Progressive Achievement Tests (PAT) are a series of standardized assessments designed specifically to provide objective, norm-referenced analysis of students’ skills and understandings of key subjects to their teachers, usually through planned instruction. These tests assess students’ mathematics, listening comprehension, reading comprehension, reading vocabulary, punctuation, and grammar. The PAT Test is a 40–50 minute assessment that is easy to conduct, assess and score. The questions in PATs are all MCQs. Some of these tests can be taken online.
What does the PAT indicate?
Each PAT is based on a scale that shows the skill and knowledge level of a student and can be used to track the progress of the student, class, and the year group, over time. These scores can also be used to indicate teachers’ and students’ strengths and needs and can offer insights into possible next steps. An online marking and analysis service, available by subscription provides complete reports at the student, class, question, and cohort level.
Uses for PAT:
The test course is based on the year-wise curriculum of the students. The score scale can also reflect the curriculum levels so that parents and teachers can see what curriculum level students are working at. The purpose of achievement testing is to measure some aspects of the intellectual competence of students.
Teachers use achievement tests to:
- Establish what students are capable of, then challenge them at the appropriate level for effective learning.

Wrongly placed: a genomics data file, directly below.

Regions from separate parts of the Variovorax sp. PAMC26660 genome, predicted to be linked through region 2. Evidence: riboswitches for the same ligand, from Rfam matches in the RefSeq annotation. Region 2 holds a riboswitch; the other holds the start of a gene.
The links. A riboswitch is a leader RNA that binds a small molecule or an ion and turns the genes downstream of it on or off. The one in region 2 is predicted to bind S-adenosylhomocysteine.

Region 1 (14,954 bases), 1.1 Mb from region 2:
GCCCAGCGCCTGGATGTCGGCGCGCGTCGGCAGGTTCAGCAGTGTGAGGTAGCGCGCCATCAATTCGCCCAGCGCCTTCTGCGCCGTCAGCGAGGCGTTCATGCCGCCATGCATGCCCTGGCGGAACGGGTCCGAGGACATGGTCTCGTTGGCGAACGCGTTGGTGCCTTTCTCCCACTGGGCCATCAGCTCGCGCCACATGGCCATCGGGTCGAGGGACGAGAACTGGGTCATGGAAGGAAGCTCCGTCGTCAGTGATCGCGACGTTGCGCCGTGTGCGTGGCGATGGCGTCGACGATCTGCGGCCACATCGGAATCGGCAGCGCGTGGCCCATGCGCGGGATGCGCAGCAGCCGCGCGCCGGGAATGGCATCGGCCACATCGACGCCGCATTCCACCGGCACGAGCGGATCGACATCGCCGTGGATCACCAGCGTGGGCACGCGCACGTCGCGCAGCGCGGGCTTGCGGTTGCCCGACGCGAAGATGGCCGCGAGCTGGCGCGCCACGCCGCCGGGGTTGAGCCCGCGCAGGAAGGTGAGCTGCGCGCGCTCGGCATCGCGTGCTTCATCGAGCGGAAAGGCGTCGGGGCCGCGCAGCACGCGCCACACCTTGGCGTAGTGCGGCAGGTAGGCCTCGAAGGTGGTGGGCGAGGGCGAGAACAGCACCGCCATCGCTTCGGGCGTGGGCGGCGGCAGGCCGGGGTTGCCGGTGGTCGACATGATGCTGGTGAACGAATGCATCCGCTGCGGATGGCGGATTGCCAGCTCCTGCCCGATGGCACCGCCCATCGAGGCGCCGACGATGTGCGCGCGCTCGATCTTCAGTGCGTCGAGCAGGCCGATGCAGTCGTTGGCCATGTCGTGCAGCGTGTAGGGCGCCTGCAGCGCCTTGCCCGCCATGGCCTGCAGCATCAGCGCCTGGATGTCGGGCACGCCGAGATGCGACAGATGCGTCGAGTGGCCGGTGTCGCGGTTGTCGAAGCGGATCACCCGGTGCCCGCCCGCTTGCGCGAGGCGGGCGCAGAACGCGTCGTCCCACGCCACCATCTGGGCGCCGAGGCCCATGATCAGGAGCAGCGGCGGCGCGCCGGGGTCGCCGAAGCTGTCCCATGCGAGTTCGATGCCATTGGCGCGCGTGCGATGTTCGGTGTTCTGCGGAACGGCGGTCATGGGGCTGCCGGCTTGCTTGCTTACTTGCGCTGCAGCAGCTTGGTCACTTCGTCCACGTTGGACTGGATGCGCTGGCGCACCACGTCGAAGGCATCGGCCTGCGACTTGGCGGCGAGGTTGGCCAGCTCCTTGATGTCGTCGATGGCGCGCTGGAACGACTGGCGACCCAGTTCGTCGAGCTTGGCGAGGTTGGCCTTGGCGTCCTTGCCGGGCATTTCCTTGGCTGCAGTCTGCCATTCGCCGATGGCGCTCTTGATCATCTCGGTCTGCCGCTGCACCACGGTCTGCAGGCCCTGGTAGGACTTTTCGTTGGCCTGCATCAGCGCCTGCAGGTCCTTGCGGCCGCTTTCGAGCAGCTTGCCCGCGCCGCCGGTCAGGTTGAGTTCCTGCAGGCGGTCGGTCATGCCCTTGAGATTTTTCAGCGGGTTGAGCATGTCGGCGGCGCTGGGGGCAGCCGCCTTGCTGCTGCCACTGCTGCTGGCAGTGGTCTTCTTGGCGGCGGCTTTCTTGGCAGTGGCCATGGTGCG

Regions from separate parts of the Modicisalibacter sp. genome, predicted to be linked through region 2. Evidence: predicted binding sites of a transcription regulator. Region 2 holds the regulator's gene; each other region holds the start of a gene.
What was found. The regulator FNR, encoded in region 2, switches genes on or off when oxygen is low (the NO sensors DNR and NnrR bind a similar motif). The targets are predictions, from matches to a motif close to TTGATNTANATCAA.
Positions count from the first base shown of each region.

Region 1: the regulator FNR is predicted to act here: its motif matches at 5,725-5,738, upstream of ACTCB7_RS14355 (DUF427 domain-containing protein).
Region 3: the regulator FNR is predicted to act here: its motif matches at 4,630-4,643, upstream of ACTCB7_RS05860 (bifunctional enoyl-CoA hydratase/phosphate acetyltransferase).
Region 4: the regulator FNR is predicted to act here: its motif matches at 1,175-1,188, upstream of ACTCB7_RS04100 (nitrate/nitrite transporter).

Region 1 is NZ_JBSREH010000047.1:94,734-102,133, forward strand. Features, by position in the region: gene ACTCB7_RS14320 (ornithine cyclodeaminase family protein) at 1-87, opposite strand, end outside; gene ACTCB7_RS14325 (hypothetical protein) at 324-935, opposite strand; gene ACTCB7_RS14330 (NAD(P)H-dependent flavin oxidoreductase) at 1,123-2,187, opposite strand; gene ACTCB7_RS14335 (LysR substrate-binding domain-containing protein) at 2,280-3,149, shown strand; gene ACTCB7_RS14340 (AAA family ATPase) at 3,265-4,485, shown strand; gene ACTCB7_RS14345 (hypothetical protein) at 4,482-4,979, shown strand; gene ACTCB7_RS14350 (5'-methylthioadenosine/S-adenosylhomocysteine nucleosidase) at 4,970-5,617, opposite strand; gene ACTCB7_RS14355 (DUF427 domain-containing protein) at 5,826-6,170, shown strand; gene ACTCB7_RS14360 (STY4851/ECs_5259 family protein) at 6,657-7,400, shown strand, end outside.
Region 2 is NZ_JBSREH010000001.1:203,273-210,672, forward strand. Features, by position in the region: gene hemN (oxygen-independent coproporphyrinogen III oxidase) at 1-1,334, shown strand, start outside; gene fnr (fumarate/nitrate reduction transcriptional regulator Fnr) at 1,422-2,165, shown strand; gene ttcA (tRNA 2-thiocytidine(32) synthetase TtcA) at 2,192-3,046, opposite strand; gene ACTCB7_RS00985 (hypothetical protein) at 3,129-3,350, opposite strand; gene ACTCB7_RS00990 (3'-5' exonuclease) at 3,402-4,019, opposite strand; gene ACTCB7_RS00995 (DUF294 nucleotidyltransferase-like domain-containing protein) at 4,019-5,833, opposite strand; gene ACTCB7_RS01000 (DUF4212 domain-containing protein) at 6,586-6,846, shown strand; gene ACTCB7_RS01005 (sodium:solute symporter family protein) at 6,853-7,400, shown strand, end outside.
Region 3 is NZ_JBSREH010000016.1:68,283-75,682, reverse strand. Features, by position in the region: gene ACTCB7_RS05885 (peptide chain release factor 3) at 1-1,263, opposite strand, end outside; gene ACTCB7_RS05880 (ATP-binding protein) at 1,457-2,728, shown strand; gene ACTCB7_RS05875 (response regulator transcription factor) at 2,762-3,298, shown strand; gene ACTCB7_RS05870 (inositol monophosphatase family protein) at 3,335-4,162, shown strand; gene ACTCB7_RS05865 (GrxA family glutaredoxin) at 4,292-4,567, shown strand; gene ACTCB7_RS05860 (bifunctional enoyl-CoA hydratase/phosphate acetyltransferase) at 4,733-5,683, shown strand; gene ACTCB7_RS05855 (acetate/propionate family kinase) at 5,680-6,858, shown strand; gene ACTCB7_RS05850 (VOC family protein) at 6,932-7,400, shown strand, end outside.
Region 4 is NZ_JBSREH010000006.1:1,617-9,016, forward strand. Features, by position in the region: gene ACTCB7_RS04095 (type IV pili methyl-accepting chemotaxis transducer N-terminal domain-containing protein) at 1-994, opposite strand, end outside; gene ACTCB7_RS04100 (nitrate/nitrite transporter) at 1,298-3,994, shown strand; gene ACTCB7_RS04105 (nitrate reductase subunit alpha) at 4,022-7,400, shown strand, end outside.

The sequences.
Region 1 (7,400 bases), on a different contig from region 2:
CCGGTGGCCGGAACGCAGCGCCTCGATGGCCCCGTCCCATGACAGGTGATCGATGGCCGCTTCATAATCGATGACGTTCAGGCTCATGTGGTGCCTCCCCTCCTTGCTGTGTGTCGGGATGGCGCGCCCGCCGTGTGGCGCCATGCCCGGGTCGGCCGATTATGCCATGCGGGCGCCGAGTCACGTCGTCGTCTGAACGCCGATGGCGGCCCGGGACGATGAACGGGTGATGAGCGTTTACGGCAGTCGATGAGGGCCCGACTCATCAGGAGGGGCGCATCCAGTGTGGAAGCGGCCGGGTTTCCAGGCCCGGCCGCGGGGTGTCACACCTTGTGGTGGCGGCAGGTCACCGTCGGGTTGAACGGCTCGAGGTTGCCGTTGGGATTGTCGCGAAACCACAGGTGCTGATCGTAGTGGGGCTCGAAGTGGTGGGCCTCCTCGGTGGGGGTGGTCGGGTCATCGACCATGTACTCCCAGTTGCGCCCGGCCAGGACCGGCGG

- Assess at recommended intervals to measure learning growth over time. To Report at the year level, individual or group can be quick and easy.
- Provide educational and vocational guidance.
- Evaluate their effectiveness and proficiency.
- Amend and revise the curriculum and selection of the most suitable methods of teaching.
- Determine the student’s all-around mental ability and provide motivation for more learning.
- Give reports to the guardians and undertake a comparative study of educational levels of different schools.
Characteristics of Achievement Tests:
There are various categories of Achievement tests, based on method, purpose, time, form, and subject. Achievement tests can have different characteristics like an oral test, written test, and practical test. These tests are based on the students’ level, abilities, interests, and aptitudes. They are also very economical besides being reliable and valid and are useful from the practical viewpoint. They have wider content and possess all characteristics of standardized tests, such as scoring key, manual of instructions, norms, etc.
Categories of PAT Tests
The Progressive Achievement Test helps all students show progress in their learning by using the results of cutting-edge research to upgrade student assessments, teaching resources, and professional learning. Assessing a student’s knowledge, skills, and understanding of the subject helps to pinpoint their position in the journey of knowledge— and what they need to progress.